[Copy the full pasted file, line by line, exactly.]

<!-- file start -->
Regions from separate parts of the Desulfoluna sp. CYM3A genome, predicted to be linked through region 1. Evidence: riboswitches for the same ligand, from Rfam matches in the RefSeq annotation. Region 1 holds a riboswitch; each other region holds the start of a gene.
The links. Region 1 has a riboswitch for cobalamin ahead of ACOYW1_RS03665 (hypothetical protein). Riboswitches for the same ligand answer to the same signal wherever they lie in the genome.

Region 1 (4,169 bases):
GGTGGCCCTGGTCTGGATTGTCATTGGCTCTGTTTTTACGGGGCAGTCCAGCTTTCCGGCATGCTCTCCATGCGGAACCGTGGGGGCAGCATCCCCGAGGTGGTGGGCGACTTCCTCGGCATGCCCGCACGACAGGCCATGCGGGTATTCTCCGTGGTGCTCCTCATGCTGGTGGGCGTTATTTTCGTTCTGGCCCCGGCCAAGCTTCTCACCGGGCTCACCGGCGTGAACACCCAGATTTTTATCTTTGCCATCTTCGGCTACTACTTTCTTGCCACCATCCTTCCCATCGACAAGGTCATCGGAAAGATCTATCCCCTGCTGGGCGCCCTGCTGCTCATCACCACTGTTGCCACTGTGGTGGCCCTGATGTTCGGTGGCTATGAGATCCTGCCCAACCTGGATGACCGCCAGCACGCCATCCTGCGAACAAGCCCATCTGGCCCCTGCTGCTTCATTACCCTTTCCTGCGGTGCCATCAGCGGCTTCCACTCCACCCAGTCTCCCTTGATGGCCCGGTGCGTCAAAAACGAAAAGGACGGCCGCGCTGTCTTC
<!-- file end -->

Regions from separate parts of the Desulfoluna sp. CYM3A genome, predicted to be linked through region 1. Evidence: riboswitches for the same ligand, from Rfam matches in the RefSeq annotation. Region 1 holds a riboswitch; each other region holds the start of a gene.
The links. Region 1 has a riboswitch for cobalamin ahead of ACOYW1_RS03665 (hypothetical protein). Riboswitches for the same ligand answer to the same signal wherever they lie in the genome.

Region 1 (4,169 bases):
GGTGGCCCTGGTCTGGATTGTCATTGGCTCTGTTTTTACGGGGCAGTCCAGCTTTCCGGCATGCTCTCCATGCGGAACCGTGGGGGCAGCATCCCCGAGGTGGTGGGCGACTTCCTCGGCATGCCCGCACGACAGGCCATGCGGGTATTCTCCGTGGTGCTCCTCATGCTGGTGGGCGTTATTTTCGTTCTGGCCCCGGCCAAGCTTCTCACCGGGCTCACCGGCGTGAACACCCAGATTTTTATCTTTGCCATCTTCGGCTACTACTTTCTTGCCACCATCCTTCCCATCGACAAGGTCATCGGAAAGATCTATCCCCTGCTGGGCGCCCTGCTGCTCATCACCACTGTTGCCACTGTGGTGGCCCTGATGTTCGGTGGCTATGAGATCCTGCCCAACCTGGATGACCGCCAGCACGCCATCCTGCGAACAAGCCCATCTGGCCCCTGCTGCTTCATTACCCTTTCCTGCGGTGCCATCAGCGGCTTCCACTCCACCCAGTCTCCCTTGATGGCCCGGTGCGTCAAAAACGAAAAGGACGGCCGCGCTGTCTTC